ITSM-Exec
ITSM-Exec

Sadly, you're right. There will be CIOs who do not understand how to leverage the proper technologies to ensure the business gets what it needs when it needs it. This doesn't mean that IT should "align" with the business (thank goodness). It does mean that they need to become instrumental in being a part of the business. In the end, being intelligent about how technology is or should be used by the business is critically important. So... the CIO needs to really "get this" more so, perhaps, than anyone.

ITSM-Exec
ITSM-Exec

It would seem to me that this should be obvious and yet I work in a community where it certainly has not sunk in for everyone yet. Would Marketing sit in a room and ask how they can "align" with the business? Would Accounting do this? Would Sales do this? The real answer is "No". Those elements of the organization understand that they ARE the business. So are we in the Technology departments. We need to see ourselves as BEING the business, alongside our partners in Sales, Marketing, Accounting, Engineering, Manufacturing, etc. Without them, we don't have jobs. Without us, they can't get their jobs done. Why we have not simply moved into that mentality escapes me. Perhaps it is partly because there may still be some folks that are in this career path (sort of the stereotypical technologists) who don't always like interacting with actual people, who really prefer to just "geek out", who may sometimes work to gain access to the most current "cool" technologies, whether or not those technologies are actually good for business. Maybe it's some of those things... It's up to the real leaders in the IT part of the business to help those folks realize why they're on the job, who they're there to help/support, what the mission of the BUSINESS is, etc. So... get the leaders on the right track about how IT really is IN the business just like the other folks and the others in the organization will come along. Some sooner than others. :)

selthomas8520
selthomas8520

The problem is a deep seated one, and is usually why consultants are engaged to try and bring clarity or kick start some co-operation. However far too often MAnagement Consultants produce "Strategies" that sit and gather dust on the shelf. Most organisations will have a grand "Enterprise Architecture DEsign Strategy" floating around and then there are the Business Plans usually shown as 3 or 5 year plans, but rarely are next years decisions based on the insight brought by progress against the plan, so why have the plan? First should come the business objectives, what is it the organisation is there to do - usually make money! But you only make money if you are producing somethng, a service or product, that a customer will buy. So the business direction is the forst step, then, as very few companies currently have no IT, you need to understand what are your current business processes, are they efficient, effective and delivering the business outcome. Then you need to ask if IT is enabling or constraining your business. At that point you can plan a business and IT strategy that provides a step approach to improving both the business and the ability of IT to enable business, putting in place appropriate governance, performance measures and fully understanding not just the success criteria (what does good look like) but also what are teh criteria and flags of potential failure. Be honest understand what failure would look like and how it manifests itself and put in place the monitors to watch for those signals. It is never one thing that heralds disaster but always a combination of things, and you must be as watchful of those as of the monitors of success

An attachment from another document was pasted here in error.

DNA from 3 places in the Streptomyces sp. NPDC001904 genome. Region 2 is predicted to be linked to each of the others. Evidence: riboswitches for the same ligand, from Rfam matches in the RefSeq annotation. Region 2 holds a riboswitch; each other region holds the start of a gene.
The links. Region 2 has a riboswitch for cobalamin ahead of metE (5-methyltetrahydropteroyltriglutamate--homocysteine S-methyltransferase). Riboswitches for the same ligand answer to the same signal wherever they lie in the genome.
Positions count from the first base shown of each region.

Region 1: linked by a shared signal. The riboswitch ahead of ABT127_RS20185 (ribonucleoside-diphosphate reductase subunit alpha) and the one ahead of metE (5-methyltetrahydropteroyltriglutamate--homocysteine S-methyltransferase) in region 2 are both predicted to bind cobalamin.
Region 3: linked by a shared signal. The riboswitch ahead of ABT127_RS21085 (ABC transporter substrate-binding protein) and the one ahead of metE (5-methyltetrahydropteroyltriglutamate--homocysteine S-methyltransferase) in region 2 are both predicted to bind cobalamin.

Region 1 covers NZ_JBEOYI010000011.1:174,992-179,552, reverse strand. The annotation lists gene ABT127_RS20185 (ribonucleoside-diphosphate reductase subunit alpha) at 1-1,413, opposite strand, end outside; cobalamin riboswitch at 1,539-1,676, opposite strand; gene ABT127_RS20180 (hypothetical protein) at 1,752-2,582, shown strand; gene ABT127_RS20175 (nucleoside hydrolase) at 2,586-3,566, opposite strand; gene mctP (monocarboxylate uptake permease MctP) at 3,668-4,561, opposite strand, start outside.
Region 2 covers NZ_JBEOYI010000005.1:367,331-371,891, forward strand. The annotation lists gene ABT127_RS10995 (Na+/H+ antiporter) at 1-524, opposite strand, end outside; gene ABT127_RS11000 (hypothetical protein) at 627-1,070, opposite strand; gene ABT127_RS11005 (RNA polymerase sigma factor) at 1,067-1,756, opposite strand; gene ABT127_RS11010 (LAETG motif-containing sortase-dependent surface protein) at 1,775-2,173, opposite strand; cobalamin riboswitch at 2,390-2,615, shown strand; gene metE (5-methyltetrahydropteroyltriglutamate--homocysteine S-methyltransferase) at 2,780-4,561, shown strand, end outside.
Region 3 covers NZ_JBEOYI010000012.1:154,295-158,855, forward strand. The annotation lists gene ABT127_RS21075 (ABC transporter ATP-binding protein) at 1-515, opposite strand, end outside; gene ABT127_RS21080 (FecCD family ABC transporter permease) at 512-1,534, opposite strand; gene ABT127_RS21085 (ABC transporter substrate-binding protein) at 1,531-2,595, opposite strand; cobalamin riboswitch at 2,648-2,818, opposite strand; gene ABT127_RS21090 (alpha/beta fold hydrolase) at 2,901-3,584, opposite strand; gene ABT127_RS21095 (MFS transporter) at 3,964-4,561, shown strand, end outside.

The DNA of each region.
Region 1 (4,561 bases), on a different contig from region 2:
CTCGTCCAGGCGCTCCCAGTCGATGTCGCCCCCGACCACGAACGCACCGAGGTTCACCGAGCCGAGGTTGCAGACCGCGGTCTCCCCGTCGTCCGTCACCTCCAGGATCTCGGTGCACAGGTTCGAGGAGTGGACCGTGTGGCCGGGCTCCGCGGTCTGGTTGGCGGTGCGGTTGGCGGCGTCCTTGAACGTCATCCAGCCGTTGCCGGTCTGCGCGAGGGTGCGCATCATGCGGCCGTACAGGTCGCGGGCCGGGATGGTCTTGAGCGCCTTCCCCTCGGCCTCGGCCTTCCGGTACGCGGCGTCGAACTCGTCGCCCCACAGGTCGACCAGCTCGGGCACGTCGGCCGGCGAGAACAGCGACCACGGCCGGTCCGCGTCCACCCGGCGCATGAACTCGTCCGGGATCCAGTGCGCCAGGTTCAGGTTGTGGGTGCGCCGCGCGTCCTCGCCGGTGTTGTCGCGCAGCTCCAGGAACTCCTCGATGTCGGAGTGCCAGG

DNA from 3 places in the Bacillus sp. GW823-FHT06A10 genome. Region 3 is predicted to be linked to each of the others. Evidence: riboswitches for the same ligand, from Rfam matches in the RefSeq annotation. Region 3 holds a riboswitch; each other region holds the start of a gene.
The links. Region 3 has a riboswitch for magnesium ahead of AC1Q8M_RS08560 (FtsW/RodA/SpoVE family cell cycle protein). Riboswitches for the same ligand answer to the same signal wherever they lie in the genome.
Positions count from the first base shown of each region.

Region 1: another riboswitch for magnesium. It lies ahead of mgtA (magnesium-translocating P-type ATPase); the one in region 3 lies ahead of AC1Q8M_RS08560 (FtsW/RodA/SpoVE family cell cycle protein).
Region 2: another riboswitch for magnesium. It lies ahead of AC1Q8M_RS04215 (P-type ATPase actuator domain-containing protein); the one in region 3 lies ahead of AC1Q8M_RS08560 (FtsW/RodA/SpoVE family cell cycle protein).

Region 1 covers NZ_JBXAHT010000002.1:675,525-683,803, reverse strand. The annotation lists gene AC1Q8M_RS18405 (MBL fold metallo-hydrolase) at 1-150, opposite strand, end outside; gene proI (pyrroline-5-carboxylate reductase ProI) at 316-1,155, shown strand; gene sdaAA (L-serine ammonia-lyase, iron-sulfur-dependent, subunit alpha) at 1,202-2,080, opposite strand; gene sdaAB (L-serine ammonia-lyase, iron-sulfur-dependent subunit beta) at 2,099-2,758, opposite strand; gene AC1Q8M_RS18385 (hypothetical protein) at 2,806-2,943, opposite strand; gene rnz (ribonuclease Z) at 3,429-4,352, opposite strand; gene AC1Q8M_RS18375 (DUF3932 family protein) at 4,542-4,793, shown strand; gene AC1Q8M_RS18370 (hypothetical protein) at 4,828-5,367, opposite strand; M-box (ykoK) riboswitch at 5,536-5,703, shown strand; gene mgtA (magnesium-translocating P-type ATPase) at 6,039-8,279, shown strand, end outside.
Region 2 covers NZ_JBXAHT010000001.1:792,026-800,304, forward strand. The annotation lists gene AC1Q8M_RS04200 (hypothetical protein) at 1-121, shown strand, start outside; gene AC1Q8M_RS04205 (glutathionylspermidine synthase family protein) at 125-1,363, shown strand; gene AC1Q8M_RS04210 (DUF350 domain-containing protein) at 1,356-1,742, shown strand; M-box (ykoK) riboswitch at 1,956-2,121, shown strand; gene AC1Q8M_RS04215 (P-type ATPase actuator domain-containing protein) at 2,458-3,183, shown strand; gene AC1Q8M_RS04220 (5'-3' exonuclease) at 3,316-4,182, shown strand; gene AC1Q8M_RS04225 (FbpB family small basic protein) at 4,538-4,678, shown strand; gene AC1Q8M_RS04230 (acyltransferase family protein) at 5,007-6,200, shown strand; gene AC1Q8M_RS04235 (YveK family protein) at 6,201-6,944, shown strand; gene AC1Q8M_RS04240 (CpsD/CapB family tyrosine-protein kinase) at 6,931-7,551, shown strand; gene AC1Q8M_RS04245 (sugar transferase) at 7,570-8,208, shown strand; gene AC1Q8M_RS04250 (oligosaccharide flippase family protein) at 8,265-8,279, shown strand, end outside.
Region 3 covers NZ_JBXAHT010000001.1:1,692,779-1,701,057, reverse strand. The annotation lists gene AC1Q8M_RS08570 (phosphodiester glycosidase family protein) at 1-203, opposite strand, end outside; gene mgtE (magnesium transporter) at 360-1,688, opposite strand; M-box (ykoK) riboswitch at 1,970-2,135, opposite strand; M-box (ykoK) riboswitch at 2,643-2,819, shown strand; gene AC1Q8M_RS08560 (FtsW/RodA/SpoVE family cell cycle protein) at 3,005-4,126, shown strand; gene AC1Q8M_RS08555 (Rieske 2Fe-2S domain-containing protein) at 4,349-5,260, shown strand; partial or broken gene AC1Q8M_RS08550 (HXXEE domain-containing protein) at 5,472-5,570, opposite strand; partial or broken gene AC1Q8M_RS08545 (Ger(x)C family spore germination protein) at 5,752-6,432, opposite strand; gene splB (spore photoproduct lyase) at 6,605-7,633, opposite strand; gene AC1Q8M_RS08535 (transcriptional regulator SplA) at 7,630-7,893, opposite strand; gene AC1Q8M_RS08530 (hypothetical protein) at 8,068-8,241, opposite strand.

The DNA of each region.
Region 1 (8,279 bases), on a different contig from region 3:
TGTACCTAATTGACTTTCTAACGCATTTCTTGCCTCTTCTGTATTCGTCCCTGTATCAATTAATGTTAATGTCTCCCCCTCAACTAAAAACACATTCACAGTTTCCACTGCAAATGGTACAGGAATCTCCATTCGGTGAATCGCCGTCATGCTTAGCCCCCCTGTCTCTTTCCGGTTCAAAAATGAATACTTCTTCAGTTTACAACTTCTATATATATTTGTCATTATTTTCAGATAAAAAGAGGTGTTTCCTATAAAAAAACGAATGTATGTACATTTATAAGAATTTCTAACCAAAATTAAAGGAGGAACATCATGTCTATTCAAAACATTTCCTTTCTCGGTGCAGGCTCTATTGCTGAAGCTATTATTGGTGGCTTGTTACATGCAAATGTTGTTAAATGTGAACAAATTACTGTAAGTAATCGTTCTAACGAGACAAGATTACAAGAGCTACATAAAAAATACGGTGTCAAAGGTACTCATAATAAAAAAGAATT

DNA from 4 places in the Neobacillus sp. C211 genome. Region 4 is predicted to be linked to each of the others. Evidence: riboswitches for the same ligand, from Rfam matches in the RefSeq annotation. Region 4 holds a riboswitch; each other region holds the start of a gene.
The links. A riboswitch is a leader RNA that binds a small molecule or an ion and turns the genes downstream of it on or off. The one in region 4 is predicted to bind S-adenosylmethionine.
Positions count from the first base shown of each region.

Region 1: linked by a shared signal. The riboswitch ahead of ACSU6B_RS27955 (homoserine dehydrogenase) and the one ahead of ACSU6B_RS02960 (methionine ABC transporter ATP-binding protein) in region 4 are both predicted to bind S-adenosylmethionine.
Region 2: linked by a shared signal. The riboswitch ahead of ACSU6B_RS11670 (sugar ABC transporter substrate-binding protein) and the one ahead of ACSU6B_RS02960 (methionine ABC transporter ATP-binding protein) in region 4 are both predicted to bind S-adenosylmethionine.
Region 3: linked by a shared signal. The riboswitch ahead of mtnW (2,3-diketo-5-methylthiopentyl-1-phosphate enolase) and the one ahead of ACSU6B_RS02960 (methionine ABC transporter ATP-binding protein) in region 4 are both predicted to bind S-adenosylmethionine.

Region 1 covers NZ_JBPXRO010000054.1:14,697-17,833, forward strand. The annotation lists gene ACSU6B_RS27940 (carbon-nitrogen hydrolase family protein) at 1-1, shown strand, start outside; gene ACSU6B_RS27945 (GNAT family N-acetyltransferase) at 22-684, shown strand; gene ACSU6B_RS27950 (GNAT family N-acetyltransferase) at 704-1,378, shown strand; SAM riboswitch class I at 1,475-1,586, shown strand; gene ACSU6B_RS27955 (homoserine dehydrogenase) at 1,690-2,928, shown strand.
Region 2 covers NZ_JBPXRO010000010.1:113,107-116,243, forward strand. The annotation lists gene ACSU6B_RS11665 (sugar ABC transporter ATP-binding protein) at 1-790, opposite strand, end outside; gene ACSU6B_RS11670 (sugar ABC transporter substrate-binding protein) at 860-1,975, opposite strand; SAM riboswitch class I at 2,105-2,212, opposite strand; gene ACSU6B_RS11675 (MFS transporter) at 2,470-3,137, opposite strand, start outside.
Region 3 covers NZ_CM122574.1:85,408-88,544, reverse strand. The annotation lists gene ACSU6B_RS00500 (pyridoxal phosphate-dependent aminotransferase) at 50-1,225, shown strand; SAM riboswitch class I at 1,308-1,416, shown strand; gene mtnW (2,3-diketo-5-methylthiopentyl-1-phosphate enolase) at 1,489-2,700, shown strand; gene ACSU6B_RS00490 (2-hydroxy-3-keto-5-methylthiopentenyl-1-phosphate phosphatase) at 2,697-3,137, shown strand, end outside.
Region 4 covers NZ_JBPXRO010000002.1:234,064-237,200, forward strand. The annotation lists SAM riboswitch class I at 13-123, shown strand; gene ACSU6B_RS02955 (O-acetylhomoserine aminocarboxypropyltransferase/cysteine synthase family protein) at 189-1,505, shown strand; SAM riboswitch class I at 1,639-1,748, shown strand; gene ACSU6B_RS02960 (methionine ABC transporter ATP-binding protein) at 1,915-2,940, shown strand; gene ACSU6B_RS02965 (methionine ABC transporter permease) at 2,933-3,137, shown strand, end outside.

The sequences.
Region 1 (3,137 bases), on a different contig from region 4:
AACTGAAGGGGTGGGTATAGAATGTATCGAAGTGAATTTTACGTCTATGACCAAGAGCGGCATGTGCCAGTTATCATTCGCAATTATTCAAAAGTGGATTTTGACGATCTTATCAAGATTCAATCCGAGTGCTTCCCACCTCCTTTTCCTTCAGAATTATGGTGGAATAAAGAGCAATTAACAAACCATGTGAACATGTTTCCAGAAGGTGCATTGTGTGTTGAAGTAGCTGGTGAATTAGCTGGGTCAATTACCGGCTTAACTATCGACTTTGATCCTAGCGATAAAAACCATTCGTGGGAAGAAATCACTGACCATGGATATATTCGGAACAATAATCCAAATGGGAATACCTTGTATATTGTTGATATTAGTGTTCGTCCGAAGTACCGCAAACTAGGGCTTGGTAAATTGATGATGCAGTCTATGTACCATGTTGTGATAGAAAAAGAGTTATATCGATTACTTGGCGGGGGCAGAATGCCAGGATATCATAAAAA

psbkp
psbkp

I am the AVP of Information Technology for a community bank. Nine years ago, the bank brought our core processing in house. They transferred me from another department to be "the computer girl". My supervisor and I both come from the business-side of things (he banking, me insurance). Our Department has gone from 1 computer girl to me and four technicians (we have even gotten rid of our outsourced IT company to do EVERYTHING in house). We work AS A TEAM with senior management, department heads and the like. We do everything from fix computers to train end users on managment systems. And you know what? It has been wildy successful for us! IMHO - interdepartmental synergies are a must!

chris
chris

I wish you were my company's CIO, psbkp. It sucks having a power-hungry micromanaging ass-clown! :)

PMPsicle
PMPsicle

Welcome to the world of big business (and many small businesses). Unfortunately, it's easier to believe that (my department, my team, me) is the only one in the business that matters. Thinking globally takes effort. It's one of those problems that never goes away, even in organizations that have figured it out already. Ask your boss and his boss if they work at teambuilding and involving everyone. You'll almost certainly get a definitely yes answer. It's always easier in small business because it's harder to hide. Glen Ford, PMP http://www.trainingnow.ca

jaco.lemmer
jaco.lemmer